That’s not a danger with either Emma Thompson’s Elinor or Kate Winslet’s Marianne. When I originally read the book as an emotional lightning-rod of a teen, I felt pretty called out by the whole character of Marianne, and I thought Elinor was a judgemental bore. I’ve learned to like and identify with Elinor more as I’ve grown into a partially-functioning adult, but I still think Austen idolises a level of stoicism we’d now call ‘unhealthy repression’. So it’s a hard job for a modern adaptation to get across the spirit of the original without either making Elinor seem like she’s entirely propped up by the stick in her bum, or making Marianne into the kind of emotional wreck who cries when her bobble doesn’t fit her ponytail right. This film nails it. Elinor is sensible while being human, Marianne is dramatic while being understandable. Part of how they manage this is the age gap between the two seems much wider than two years (Emma Thompson is actually 17 years older than Kate Winslet and was closer to Mrs Dashwood’s age than to Elinor’s when the film was made). Both actresses give brilliant, likeable performances and they bounce off each other beautifully.

Of course, any Jane Austen adaptation in possession of a good script must be in want of an attractive leading man, and this one has three chances to get it right. According to IMDb, the Jane Austen Society actually phoned the producers during filming to complain that Hugh Grant was too good-looking to play Edward Ferrars. Whatever the Jane Austen Society thinks, though, the primary audience for these adaptations is almost always women who are attracted to men, so a sexier love interest always scores more points in these reviews. That said, I’ve never really seen the appeal of Hugh Grant. Or Alan Rickman. I’m aware those are unpopular opinions, but they’re mine. Hugh Grant’s perfomance does capture what I think Edward’s appeal is – he’s just so lovely through his inelegancebut, as much as I love Alan Rickman as an actor, his Colonel Brandon is much too mumbly. Combined with the age gap between him and Marianne, and her initial complete disinterest in him, he just comes across as creepy. In fairness to the film, I’ve always thought Colonel Brandon’s attraction to Marianne is a bit iffy. It makes much more sense for him to be in love with Elinor – they actually get on, and have things to talk about like equals, whereas he seems to like Marianne entirely because she reminds him of someone else.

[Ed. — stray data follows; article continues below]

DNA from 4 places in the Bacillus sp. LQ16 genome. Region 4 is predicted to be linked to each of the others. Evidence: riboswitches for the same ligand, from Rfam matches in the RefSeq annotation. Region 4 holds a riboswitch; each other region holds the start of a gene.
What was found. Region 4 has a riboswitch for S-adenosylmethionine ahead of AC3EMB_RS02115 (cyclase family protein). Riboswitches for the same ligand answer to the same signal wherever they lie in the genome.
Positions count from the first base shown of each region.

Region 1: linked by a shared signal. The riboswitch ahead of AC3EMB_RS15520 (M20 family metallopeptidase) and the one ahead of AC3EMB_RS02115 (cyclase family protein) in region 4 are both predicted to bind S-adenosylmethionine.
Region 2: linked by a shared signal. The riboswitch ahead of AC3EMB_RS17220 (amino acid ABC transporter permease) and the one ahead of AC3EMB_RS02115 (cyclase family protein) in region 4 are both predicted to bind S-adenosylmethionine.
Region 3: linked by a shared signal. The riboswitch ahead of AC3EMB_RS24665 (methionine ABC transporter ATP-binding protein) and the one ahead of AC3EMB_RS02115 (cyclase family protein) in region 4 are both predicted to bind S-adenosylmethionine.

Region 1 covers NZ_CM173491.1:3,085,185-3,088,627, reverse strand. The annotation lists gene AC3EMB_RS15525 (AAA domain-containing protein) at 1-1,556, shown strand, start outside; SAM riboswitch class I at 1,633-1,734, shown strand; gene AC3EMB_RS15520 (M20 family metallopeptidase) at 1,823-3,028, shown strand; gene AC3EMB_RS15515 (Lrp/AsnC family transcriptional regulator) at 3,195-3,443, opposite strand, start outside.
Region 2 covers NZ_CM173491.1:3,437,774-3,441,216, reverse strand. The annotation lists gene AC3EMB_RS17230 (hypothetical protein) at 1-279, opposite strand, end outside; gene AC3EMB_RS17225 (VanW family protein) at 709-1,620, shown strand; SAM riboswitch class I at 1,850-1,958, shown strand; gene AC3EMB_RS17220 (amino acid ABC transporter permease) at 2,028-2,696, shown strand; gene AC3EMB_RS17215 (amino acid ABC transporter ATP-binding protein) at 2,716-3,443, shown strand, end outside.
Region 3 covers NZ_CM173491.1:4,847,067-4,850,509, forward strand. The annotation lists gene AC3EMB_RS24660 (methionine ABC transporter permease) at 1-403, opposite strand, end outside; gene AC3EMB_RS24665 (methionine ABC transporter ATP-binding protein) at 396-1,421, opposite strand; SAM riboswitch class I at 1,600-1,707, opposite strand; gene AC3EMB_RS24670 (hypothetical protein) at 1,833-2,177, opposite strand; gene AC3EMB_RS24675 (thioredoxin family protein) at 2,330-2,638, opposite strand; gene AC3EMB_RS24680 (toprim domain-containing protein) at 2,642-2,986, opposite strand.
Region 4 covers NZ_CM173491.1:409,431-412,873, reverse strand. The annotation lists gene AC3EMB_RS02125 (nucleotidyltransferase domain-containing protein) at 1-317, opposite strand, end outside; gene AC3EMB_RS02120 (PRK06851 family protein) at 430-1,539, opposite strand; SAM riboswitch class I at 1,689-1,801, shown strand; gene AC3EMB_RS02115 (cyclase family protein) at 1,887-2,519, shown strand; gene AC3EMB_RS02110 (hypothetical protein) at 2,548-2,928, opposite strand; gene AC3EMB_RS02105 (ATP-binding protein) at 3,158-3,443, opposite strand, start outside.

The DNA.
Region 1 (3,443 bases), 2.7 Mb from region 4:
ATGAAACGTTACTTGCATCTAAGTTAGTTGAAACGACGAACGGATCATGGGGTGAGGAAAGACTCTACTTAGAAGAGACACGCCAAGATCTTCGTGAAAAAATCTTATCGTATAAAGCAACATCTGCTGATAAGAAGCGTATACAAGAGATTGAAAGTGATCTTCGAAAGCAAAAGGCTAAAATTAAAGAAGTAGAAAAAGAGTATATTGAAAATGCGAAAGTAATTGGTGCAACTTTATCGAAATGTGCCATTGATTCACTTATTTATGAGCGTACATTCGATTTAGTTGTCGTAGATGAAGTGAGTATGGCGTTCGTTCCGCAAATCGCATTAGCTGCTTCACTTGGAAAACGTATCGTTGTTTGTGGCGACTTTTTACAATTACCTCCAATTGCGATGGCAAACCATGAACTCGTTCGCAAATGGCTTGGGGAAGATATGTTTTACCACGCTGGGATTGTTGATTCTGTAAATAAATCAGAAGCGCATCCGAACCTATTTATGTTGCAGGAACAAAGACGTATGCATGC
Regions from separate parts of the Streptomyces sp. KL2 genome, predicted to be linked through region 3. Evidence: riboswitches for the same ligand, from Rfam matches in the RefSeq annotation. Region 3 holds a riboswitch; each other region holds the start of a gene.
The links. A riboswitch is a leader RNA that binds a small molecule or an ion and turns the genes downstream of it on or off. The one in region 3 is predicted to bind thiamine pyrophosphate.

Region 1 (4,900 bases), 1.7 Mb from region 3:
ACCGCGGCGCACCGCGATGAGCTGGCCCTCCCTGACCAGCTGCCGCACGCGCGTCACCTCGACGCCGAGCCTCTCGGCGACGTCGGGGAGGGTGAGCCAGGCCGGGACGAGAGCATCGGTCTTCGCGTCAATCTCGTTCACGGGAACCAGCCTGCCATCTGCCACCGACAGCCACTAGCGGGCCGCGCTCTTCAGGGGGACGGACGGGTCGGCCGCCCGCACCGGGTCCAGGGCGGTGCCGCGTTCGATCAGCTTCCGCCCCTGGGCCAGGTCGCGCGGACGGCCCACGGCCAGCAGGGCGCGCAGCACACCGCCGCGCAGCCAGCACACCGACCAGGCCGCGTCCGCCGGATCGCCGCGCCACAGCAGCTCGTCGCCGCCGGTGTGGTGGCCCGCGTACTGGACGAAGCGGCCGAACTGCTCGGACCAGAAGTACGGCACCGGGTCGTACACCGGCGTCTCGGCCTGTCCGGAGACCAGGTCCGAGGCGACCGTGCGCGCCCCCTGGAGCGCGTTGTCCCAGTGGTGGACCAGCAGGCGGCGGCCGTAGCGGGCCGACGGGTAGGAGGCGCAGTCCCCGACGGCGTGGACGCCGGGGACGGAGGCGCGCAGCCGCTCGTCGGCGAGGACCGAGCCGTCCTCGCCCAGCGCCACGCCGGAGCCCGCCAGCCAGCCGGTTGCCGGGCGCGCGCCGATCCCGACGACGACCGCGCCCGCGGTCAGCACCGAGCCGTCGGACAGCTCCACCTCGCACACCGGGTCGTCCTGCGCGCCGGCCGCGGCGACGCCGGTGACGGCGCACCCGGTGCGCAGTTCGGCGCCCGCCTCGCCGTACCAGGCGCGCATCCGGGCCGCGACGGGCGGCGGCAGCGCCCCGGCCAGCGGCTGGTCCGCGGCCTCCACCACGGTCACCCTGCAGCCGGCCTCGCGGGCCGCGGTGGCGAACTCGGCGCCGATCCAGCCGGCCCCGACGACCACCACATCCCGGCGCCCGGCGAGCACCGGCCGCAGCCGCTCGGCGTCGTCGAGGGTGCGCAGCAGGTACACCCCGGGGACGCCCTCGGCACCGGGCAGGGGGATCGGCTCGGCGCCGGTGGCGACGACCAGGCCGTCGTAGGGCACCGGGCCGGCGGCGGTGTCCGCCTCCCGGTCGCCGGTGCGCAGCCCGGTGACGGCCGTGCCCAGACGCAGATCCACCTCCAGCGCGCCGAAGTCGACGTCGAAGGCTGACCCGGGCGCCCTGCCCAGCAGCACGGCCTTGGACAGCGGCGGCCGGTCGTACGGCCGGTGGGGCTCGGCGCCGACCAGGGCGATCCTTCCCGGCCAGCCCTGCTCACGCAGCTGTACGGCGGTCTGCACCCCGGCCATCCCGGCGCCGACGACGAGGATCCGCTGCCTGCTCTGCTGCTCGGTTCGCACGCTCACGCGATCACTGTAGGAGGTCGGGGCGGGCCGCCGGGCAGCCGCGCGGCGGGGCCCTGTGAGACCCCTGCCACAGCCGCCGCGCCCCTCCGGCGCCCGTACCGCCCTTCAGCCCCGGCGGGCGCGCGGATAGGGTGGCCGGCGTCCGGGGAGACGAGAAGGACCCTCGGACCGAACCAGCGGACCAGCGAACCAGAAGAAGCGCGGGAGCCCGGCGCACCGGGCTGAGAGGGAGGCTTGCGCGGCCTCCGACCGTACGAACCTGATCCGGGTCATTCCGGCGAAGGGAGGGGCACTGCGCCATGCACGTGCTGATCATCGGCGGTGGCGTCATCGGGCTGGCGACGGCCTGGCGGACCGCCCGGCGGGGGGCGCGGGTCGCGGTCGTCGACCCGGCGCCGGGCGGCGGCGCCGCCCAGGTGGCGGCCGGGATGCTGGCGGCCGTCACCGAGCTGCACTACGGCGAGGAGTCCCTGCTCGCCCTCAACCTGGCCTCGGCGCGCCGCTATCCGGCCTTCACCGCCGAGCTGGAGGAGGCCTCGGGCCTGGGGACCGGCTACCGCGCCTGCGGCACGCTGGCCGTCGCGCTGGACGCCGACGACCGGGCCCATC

Obviously, Willoughby is always going to be the sexiest of the main men, and it’s really no contest here. Although we do learn he has an unattractive silhouette, he has very soulful eyes. Greg Wise and Kate Winslet have great chemistry and he’s genuinely very likeable for the first part of the film.Having been a bit of a Marianne during my teenage years, Greg Wise’s Willoughby is exactly the kind of passionate, charismatic love interest I would have longed for. And it’s that charisma that makes the twist really work – so utterly disappointing while also being utterly believable. Damn it, John/Greg, we were all rooting for you! Well, perhaps not all. My good friend Ross, who’d never seen nor read Sense and Sensibility before, distrusted Willoughby from the start and offered himself up to Colonel Brandon straight up. Good instincts, Ross.

***

Sexiness of Leading Men 2/5
Sorry, Ross, Alan Rickman’s Brandon is unappealing and Hugh Grant gives too good a performance of awkward Edward Ferrars to be sexy. Willoughby’s charismatic but being dumped for money is a turn-off.

Likeability of Leading Ladies 4/5
A good script and great performances add a bit of depth to the source material

Sharpness of Side Characters 4/5
Some real standouts let down by a distractingly annoying Lucy Steele

Austenly Vibe 5/5
Where the script departs from the book, it’s to make the best use of the medium to get across the atmosphere of the original. Like a concentrated squash version of the original, if squash tasted like real juice.

Enjoyment 5/5
I’ve seen and enjoyed this film four times now, and I got mildly tipsy on wine and fancy chocolates with my friends so I had a lot of fun 5/5

Total score: 20/25

Bonus stats

Sexiness of leading ladies 3/5
Kate Winslet’s pulling most of the weight here but her illness make-up is really realistic. I’m actually not sure if it’s make-up or if they made her run on the spot for 20 minutes in a sauna. It’s super effective, but not sexy. Emma Thompson is beautiful and elegant, but in a Hollywood’s mum way.

Likeability of leading men 4/5
Where Hugh Grant isn’t sexy, he is charmingly awkward and super nice.

Faithfulness to the book 3/5
A major Willoughby scene is cut in favour of more Elinor/Edward interaction and some minor characters are missing. The script moves a lot of the source material about, but it uses a lot of the same lines and the substance of the story is the same.

Modern sensibilities 3/5
It doesn’t lean into the attitudes of the time and but it doesn’t much engage with or challenge them either. Kate Winslet’s Marianne is too naive to be the comfortable love interest for Alan Rickman’s Brandon.